I have been faced with a difficult decision and dilemma this week. I needed to decide whether to disbud our first two goat kids. This was a difficult decision as the issue of disbudding is quite evenly balanced with near equal weight on the sides of ‘pro’ and ‘con’.
My first thoughts when these two were born was not to do anything but after two days the horn buds were noticeable and we had to make a decision. Unfortunately this decision has to be made against the clock. Any attempt to dehorn a goat after the horns have started to grow is a major procedure. It involves significant surgery and the opening of the skull into the sinus. This needs a lot of post-operative care and carries a reasonable degree of risk to the goat as well as potentially being a painful procedure. So, if you are going to deal with the horns, you need to stop them before they grow – this is the process of disbudding.
As I said my instincts were to allow the horns to grow but after research and conversations with other goat keepers I changed my mind. The pros for leaving the horns to grow include many aspects. It is obviously the way that nature intended that goat to be and one would also have to say that a horned goat can be a very handsome beast. The horns have a heavy blood supply (one of the reasons for the danger of surgery) and this blood supply allows the goat to use its horns as a way of temperature regulation in hot climates. The horns are useful appendages for the goat, they help them reach areas to scratch that otherwise might not be possible, and are also their weapon when fighting. In this regard they are a way to defend themselves against predators (including people). However, they also can act as “handles” to lead an obstreperous goat. I recall using them to steer our billy goat when he was insistent that he’d stay with the nanny goats although they felt that he had outstayed his welcome.
On the con side the horns are dangerous. In a herd with horned and un-horned animals there is an obvious danger that the horned animals may injure their unarmed fellows. We had experience of this last year when our billy ripped open the nose of a nanny when they were both trying to get their heads into a feed bucket. There are also reports of torn udders in dairy flocks. They are also dangerous to their handlers and family. Our previous billy goat was a British Alpine with a fine pair of horns and I do recall that it gave him the edge in our infrequent fights. During his teenage years he decided that I needed to be ousted from my top position in the hierarchy as he was clearly, in his mind, destined for that position. A surprise attack from behind certainly brings tears to the eye and even by accident there is a risk to handlers and family (especially children). The horns also risk the goat themselves as they can lead to them getting entangled in fences or feeding apparatus. Less important in the equation is the regulation that many shows will now allow you to enter horned goats (for safety reasons) and that it is much harder to sell a horned goat than one without horns – and a goat that can’t be sold may be a goat that is dispatched earlier than it should have been. We obviously bought a horned goat but you may have to wait a long time to get a buyer as foolish and inexperienced as we were.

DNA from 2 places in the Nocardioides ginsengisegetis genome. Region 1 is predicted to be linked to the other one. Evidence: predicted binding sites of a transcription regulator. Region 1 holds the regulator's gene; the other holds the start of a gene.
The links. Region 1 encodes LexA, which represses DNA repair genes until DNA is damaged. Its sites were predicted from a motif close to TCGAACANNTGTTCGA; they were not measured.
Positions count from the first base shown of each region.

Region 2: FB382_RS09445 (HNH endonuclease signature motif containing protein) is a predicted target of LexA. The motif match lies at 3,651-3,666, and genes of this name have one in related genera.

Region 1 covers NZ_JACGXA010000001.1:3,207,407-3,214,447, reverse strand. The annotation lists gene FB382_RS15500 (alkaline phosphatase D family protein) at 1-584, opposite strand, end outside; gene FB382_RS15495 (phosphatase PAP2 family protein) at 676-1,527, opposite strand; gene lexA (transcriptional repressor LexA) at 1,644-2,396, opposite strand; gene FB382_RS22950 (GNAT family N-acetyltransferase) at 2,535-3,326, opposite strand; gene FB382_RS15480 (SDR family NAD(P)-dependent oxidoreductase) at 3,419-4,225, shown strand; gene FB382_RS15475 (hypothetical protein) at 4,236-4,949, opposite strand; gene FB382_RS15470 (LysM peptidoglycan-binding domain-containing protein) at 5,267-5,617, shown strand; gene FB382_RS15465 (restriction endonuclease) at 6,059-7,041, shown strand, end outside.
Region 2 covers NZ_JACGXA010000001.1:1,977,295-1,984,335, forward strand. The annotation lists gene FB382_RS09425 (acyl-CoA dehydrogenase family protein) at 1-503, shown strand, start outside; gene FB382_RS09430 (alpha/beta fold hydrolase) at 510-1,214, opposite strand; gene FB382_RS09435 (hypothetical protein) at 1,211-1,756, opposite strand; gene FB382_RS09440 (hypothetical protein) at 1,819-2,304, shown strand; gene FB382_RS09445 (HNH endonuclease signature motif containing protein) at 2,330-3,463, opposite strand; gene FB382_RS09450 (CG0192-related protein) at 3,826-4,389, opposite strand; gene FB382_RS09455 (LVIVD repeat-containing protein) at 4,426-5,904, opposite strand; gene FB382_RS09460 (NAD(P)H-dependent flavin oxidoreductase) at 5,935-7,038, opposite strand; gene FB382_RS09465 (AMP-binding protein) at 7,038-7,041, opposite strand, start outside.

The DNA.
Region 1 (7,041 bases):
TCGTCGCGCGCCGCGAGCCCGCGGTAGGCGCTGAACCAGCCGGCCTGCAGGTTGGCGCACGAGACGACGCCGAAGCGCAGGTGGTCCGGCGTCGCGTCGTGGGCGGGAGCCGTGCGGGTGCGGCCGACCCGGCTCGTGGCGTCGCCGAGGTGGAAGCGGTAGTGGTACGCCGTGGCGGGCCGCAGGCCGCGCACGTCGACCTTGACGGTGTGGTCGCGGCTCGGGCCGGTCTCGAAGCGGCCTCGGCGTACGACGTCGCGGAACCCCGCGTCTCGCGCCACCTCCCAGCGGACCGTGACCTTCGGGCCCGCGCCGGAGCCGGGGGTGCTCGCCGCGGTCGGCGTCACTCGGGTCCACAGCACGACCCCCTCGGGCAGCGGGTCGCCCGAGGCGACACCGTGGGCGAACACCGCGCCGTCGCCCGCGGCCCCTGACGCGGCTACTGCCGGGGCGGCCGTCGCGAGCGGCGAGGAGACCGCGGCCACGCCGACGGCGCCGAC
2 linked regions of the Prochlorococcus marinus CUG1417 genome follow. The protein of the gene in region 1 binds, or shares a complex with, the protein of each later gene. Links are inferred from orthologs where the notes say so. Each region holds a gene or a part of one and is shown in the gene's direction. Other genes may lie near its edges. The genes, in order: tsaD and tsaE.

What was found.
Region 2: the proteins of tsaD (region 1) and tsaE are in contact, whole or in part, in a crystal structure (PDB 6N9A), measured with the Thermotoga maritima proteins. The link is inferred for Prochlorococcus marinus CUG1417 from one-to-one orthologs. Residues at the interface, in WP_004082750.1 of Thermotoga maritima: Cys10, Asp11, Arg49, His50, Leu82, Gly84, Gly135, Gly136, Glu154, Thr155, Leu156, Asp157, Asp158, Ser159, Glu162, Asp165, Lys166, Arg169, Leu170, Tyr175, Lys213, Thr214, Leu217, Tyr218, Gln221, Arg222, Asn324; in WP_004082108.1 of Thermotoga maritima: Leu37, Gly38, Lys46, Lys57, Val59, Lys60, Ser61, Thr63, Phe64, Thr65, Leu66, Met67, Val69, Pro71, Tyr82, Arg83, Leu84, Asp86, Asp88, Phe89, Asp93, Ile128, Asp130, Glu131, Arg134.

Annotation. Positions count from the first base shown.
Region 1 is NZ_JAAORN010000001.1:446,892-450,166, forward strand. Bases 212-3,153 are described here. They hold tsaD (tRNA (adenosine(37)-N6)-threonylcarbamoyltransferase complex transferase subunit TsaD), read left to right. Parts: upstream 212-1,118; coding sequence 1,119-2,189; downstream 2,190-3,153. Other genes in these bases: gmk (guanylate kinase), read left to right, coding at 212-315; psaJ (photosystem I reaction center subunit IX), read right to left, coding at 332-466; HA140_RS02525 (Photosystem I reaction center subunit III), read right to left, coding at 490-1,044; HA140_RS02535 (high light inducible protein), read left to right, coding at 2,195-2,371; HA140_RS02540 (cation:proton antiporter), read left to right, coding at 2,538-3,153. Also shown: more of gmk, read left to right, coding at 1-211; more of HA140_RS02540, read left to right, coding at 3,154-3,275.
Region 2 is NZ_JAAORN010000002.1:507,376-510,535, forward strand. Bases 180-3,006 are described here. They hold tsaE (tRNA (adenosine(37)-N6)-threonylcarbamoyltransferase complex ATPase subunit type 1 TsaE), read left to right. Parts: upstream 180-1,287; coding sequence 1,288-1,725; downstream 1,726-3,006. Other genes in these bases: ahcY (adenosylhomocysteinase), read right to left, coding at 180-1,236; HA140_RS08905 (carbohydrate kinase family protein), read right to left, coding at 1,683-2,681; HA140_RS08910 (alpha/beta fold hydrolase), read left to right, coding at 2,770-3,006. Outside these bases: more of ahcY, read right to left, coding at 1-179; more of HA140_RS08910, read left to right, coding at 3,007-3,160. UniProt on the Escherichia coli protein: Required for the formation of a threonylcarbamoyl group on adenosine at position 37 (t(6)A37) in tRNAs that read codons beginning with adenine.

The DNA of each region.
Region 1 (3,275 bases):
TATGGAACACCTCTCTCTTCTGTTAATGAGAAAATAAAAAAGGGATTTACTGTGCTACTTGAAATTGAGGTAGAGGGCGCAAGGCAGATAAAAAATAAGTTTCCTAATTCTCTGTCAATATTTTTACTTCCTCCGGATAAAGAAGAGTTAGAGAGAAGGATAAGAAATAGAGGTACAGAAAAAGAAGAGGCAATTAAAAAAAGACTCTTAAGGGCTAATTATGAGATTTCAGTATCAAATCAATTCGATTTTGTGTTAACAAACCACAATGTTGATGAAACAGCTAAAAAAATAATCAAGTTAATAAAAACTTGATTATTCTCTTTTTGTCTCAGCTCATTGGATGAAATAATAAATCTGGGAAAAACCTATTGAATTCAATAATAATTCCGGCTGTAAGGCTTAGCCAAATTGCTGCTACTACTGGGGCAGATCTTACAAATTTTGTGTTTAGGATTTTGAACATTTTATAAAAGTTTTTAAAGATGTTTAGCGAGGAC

As we have un-horned adult goats, as we plan to continue milking, as we have grandchildren on the farm, because we never live in anything approaching a hot climate, because I spend enough time disentangling stock from fences and because I only just won all my fights with the last billy, we decided to disbud our goats. We managed to make the decision just in time and the vet was happy to do this.
As the horns of a goat often have two nerve branches which supply sensation it is best to undertake this procedure under general anaesthesia. Our vet used propofol which gives about 5minutes of anaesthesia and a quick recovery, via a painless injection. (As an aside this was the drug which was responsible for Michael Jackson’s death and its creamy white appearance has lead to its nickname “milk of amnesia“). While the kid is unconscious, the horn bud is removed by burning it out with a hot iron which also cauterises the area. This takes about two minutes but should not be rushed, despite the temptation, to ensure all the bud is removed. After removal the area is sprayed with an antiseptic compound to keep the area clean. The kids came round very promptly and, although they were groggy and subdued on the journey home, by lunchtime they appeared as it nothing untoward had happened to them. The only visible sign being the blue antiseptic and circular scars on their foreheads.
This was one of the hardest decisions I have had to make. I hope I have chosen correctly and made life safer both for the goats and for us. In any event it seems that the kids don’t hold it against me.